Climate Change Impact on India and World – International Reports, Key Observations, etc.

Mumbai Climate Action Plan (MCAP)

Note4Students

From UPSC perspective, the following things are important :

Prelims level : Mumbai Climate Action Plan

Mains level : Sea level rise and threats to coastal cities

The Brihanmumbai Municipal Corporation (BMC) is drafting a Mumbai Climate Action Plan (MCAP) in a bid to tackle climate challenges.

What is the Mumbai Climate Action Plan?

  • Amid warnings of climate change leading to extreme weather events in the city, the civic body has started preparing the Mumbai Climate Action Plan (MCAP).
  • It will look at climate resilience with mitigation and adaptation strategies by focusing on six areas —
  1. Sustainable waste management
  2. Urban greening and Biodiversity
  3. Urban flooding and Water Resource Management
  4. Building Energy Efficiency
  5. Air Quality and
  6. Sustainable Mobility
  • The plan is expected to be ready by November ahead of the United Nations Climate Change (COP26) conference at Glasgow, Scotland.

Why does Mumbai need a climate action plan?

Mumbai’s climate action plan will help set a vision and implement strategies to fight these climate challenges with mitigation and adaptation steps.

  • Flash floods: As per a study conducted by the World Resource Institute (WRI) India, the city will face two major climate challenges — the rise in temperature, and extreme rain events which will lead to flooding.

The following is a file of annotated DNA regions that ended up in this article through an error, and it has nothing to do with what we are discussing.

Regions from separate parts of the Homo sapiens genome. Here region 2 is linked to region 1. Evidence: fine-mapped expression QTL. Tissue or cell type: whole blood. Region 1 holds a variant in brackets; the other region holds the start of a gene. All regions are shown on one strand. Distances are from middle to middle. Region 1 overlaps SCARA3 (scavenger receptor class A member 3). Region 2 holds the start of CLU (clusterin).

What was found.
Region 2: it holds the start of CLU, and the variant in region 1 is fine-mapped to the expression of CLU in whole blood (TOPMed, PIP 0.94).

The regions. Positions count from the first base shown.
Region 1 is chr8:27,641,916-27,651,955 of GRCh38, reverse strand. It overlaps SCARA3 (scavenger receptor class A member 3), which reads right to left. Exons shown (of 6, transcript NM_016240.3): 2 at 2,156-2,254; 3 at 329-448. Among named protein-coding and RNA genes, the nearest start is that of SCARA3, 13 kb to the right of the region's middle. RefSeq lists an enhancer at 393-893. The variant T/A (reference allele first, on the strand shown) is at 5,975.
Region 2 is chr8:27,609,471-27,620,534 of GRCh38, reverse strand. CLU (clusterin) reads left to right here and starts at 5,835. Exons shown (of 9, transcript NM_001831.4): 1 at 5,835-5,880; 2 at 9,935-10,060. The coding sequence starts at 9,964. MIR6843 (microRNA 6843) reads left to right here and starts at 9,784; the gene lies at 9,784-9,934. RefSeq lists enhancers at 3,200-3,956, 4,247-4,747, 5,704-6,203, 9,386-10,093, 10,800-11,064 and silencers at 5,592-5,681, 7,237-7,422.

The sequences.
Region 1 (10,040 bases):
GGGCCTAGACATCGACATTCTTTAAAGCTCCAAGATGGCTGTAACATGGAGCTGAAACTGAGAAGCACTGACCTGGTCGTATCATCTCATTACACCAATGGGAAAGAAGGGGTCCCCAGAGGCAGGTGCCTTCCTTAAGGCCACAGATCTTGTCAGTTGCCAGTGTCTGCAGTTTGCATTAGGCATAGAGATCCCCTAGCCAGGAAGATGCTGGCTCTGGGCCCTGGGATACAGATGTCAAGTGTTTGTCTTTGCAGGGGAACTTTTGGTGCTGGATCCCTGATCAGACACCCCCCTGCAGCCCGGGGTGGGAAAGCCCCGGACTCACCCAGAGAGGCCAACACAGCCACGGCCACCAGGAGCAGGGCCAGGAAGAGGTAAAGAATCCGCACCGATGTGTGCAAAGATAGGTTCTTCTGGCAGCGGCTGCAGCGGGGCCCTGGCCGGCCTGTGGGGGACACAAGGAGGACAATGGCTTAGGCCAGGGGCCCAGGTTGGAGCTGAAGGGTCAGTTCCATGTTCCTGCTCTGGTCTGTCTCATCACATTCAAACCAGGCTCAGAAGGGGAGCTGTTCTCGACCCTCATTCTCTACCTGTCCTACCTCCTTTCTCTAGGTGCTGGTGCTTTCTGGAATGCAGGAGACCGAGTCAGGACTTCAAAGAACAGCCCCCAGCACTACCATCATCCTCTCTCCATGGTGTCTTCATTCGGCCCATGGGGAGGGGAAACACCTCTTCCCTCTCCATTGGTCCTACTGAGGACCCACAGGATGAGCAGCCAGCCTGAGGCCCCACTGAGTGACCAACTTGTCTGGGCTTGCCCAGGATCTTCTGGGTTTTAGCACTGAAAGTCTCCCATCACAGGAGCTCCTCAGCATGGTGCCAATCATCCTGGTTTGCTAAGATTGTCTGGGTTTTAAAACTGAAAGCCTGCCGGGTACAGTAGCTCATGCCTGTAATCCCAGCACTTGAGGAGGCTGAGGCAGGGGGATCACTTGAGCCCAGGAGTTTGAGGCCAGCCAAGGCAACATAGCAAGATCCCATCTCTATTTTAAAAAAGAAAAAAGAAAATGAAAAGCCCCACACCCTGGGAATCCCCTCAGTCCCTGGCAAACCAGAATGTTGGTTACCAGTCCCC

• Temperature rise: The city has seen a constant rise in temperature after 2007, and a substantial increase in intense rainfall and storm events in the last five years.
  • Sea level rise: A recent report from the IPCC has warned that at least 12 Indian coastal cities including Mumbai will face a sea rise of 0.1 metres to 0.3 metres in the next three decades due to climate change.

What is the greenhouse gas emission of the city?

  • The data show that Mumbai’s greenhouse gas emission was 34.3 million tonnes in 2019, and of which 24.23 million tonnes or 71 per cent came from the energy sector which is mainly based on coal.
  • At least 24 per cent or 82,21,902 tonnes is from transport, and the remaining 5 per cent or 18,53,741 tonnes from solid waste management.
  • The maximum contribution from the energy sector was mainly due to domestic and commercial usage of electricity.
  • As per the data, 95 percent of Mumbai’s electricity is coal-based and needs to be shifted to renewable energy to bring down emissions.

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